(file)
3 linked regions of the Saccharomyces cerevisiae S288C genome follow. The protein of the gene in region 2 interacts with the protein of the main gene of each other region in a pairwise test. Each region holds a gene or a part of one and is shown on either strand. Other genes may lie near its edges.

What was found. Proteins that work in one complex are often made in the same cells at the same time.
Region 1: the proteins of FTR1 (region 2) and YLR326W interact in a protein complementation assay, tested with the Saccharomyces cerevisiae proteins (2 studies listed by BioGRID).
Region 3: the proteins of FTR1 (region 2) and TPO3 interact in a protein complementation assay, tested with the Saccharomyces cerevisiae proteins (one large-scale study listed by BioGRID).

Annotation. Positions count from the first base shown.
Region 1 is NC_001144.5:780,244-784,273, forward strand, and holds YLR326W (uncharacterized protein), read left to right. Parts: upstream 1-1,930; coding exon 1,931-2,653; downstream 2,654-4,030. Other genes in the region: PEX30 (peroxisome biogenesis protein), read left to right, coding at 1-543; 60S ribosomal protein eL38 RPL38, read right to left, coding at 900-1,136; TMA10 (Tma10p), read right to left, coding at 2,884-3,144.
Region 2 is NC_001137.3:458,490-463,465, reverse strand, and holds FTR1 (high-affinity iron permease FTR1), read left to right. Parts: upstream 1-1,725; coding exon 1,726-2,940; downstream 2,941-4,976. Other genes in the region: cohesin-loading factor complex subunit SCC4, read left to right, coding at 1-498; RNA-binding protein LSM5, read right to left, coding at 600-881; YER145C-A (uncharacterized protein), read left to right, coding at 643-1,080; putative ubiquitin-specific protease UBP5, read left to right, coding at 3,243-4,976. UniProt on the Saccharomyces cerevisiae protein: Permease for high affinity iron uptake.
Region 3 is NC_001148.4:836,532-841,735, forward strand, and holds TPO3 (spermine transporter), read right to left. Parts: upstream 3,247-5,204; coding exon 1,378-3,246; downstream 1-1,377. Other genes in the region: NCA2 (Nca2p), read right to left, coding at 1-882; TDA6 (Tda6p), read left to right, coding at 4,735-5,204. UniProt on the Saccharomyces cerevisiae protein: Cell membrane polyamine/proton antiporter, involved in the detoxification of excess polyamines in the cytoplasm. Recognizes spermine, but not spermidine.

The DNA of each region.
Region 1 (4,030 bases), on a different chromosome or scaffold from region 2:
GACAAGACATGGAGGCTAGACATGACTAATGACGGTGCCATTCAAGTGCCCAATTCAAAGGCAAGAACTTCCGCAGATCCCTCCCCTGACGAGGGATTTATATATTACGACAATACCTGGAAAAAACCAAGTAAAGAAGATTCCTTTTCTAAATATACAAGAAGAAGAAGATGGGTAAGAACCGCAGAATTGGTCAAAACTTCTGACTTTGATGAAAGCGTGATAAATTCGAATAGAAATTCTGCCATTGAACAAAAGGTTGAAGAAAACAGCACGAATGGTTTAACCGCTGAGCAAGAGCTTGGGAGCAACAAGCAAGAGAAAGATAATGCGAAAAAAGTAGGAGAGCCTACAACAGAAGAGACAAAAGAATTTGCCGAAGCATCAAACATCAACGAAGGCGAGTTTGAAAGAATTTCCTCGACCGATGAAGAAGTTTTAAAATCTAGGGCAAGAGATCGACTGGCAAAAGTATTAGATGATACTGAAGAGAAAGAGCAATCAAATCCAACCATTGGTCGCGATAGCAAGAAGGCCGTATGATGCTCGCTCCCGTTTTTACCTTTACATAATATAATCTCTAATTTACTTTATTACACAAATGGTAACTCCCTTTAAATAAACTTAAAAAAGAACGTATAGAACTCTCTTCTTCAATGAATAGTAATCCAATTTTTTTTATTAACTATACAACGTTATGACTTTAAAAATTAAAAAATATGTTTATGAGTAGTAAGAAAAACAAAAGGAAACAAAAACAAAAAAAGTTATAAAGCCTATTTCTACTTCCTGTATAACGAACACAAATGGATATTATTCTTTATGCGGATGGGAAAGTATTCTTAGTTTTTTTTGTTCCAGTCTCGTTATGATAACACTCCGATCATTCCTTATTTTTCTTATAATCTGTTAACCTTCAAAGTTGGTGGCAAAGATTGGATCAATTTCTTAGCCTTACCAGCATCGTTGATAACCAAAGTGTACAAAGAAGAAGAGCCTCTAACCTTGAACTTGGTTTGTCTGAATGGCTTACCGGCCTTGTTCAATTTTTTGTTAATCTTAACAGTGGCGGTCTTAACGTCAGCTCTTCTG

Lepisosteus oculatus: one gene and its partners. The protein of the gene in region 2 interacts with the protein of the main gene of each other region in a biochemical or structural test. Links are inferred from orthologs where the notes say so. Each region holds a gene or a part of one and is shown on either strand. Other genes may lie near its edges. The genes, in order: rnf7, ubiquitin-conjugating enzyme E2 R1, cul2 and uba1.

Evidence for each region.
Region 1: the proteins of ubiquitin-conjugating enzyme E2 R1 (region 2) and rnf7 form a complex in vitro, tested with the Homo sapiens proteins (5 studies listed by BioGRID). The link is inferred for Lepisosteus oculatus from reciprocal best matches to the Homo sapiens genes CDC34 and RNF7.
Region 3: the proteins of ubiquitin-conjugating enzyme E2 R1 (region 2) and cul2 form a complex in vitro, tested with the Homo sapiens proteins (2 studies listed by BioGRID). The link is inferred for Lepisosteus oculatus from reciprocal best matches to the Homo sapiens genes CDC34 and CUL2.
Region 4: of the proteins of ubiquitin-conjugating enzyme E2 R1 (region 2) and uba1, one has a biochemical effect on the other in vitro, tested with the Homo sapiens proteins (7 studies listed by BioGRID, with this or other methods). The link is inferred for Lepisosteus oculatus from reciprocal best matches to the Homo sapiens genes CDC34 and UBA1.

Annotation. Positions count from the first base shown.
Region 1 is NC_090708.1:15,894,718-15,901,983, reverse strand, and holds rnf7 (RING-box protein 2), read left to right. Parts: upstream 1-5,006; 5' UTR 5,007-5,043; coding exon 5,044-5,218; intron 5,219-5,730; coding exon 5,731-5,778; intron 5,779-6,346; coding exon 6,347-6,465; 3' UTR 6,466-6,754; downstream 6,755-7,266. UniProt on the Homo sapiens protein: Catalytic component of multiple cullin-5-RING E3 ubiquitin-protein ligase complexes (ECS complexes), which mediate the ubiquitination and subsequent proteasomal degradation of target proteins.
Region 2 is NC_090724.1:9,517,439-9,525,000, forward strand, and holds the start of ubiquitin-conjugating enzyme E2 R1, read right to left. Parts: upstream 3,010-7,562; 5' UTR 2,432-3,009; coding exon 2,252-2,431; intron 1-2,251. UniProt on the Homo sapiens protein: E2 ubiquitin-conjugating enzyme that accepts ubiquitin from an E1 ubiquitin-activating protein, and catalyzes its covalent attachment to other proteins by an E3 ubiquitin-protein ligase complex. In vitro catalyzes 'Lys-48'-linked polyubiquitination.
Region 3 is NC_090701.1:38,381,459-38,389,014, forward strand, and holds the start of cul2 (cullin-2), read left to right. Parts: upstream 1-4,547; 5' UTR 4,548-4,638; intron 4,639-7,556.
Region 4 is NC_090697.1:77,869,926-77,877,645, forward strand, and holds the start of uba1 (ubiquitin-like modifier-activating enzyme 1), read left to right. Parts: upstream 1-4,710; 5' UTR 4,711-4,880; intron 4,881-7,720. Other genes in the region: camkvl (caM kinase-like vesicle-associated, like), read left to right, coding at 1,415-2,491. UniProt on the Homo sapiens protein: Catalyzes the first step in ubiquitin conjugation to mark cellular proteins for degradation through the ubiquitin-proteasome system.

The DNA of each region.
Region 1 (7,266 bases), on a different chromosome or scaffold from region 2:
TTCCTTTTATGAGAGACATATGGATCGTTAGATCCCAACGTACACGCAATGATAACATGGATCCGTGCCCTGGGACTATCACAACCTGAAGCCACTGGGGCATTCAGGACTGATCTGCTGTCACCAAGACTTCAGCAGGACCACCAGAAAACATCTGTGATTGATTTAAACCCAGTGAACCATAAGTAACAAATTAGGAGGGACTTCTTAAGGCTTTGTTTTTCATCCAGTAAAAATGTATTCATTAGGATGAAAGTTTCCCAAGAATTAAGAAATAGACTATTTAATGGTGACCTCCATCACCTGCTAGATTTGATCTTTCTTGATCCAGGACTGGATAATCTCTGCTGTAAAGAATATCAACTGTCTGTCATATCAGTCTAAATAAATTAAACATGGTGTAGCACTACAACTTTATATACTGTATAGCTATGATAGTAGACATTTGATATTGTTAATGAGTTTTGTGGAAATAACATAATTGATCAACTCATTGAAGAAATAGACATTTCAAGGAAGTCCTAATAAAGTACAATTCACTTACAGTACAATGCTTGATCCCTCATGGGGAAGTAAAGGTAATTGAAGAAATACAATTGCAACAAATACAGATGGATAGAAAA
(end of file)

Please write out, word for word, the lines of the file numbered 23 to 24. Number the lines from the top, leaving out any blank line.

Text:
Region 1 (7,266 bases), on a different chromosome or scaffold from region 2:
TTCCTTTTATGAGAGACATATGGATCGTTAGATCCCAACGTACACGCAATGATAACATGGATCCGTGCCCTGGGACTATCACAACCTGAAGCCACTGGGGCATTCAGGACTGATCTGCTGTCACCAAGACTTCAGCAGGACCACCAGAAAACATCTGTGATTGATTTAAACCCAGTGAACCATAAGTAACAAATTAGGAGGGACTTCTTAAGGCTTTGTTTTTCATCCAGTAAAAATGTATTCATTAGGATGAAAGTTTCCCAAGAATTAAGAAATAGACTATTTAATGGTGACCTCCATCACCTGCTAGATTTGATCTTTCTTGATCCAGGACTGGATAATCTCTGCTGTAAAGAATATCAACTGTCTGTCATATCAGTCTAAATAAATTAAACATGGTGTAGCACTACAACTTTATATACTGTATAGCTATGATAGTAGACATTTGATATTGTTAATGAGTTTTGTGGAAATAACATAATTGATCAACTCATTGAAGAAATAGACATTTCAAGGAAGTCCTAATAAAGTACAATTCACTTACAGTACAATGCTTGATCCCTCATGGGGAAGTAAAGGTAATTGAAGAAATACAATTGCAACAAATACAGATGGATAGAAAA